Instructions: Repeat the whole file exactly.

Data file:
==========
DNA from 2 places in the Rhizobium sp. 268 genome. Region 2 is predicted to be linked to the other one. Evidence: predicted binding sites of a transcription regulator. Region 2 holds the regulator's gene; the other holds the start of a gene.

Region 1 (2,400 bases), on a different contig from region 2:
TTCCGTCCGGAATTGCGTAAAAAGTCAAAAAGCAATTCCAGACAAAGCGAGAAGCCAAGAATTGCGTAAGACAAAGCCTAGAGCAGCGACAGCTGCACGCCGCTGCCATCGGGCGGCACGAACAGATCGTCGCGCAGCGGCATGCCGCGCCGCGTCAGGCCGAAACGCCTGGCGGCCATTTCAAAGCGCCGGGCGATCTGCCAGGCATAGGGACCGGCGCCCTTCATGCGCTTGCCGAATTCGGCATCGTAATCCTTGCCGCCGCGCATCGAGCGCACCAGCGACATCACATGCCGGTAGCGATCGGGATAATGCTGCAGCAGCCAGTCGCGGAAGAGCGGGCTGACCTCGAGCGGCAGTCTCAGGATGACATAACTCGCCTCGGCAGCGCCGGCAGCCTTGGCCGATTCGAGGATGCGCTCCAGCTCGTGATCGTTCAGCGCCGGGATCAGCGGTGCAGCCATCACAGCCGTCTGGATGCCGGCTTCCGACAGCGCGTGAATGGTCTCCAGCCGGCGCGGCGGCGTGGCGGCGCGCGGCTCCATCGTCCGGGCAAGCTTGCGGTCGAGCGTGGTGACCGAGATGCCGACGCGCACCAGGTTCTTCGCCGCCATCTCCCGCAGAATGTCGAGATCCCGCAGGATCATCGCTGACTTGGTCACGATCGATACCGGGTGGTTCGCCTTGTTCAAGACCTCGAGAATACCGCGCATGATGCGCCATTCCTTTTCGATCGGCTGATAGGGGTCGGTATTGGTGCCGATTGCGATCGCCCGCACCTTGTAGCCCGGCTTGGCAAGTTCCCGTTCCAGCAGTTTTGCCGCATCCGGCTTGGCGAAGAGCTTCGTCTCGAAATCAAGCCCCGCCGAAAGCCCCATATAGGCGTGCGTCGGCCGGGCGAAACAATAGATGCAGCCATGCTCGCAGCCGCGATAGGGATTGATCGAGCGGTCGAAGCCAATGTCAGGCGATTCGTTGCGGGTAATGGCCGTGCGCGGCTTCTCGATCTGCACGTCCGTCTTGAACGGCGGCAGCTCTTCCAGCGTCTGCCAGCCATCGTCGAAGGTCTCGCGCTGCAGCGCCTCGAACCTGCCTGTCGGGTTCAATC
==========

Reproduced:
DNA from 2 places in the Rhizobium sp. 268 genome. Region 2 is predicted to be linked to the other one. Evidence: predicted binding sites of a transcription regulator. Region 2 holds the regulator's gene; the other holds the start of a gene.

Region 1 (2,400 bases), on a different contig from region 2:
TTCCGTCCGGAATTGCGTAAAAAGTCAAAAAGCAATTCCAGACAAAGCGAGAAGCCAAGAATTGCGTAAGACAAAGCCTAGAGCAGCGACAGCTGCACGCCGCTGCCATCGGGCGGCACGAACAGATCGTCGCGCAGCGGCATGCCGCGCCGCGTCAGGCCGAAACGCCTGGCGGCCATTTCAAAGCGCCGGGCGATCTGCCAGGCATAGGGACCGGCGCCCTTCATGCGCTTGCCGAATTCGGCATCGTAATCCTTGCCGCCGCGCATCGAGCGCACCAGCGACATCACATGCCGGTAGCGATCGGGATAATGCTGCAGCAGCCAGTCGCGGAAGAGCGGGCTGACCTCGAGCGGCAGTCTCAGGATGACATAACTCGCCTCGGCAGCGCCGGCAGCCTTGGCCGATTCGAGGATGCGCTCCAGCTCGTGATCGTTCAGCGCCGGGATCAGCGGTGCAGCCATCACAGCCGTCTGGATGCCGGCTTCCGACAGCGCGTGAATGGTCTCCAGCCGGCGCGGCGGCGTGGCGGCGCGCGGCTCCATCGTCCGGGCAAGCTTGCGGTCGAGCGTGGTGACCGAGATGCCGACGCGCACCAGGTTCTTCGCCGCCATCTCCCGCAGAATGTCGAGATCCCGCAGGATCATCGCTGACTTGGTCACGATCGATACCGGGTGGTTCGCCTTGTTCAAGACCTCGAGAATACCGCGCATGATGCGCCATTCCTTTTCGATCGGCTGATAGGGGTCGGTATTGGTGCCGATTGCGATCGCCCGCACCTTGTAGCCCGGCTTGGCAAGTTCCCGTTCCAGCAGTTTTGCCGCATCCGGCTTGGCGAAGAGCTTCGTCTCGAAATCAAGCCCCGCCGAAAGCCCCATATAGGCGTGCGTCGGCCGGGCGAAACAATAGATGCAGCCATGCTCGCAGCCGCGATAGGGATTGATCGAGCGGTCGAAGCCAATGTCAGGCGATTCGTTGCGGGTAATGGCCGTGCGCGGCTTCTCGATCTGCACGTCCGTCTTGAACGGCGGCAGCTCTTCCAGCGTCTGCCAGCCATCGTCGAAGGTCTCGCGCTGCAGCGCCTCGAACCTGCCTGTCGGGTTCAATC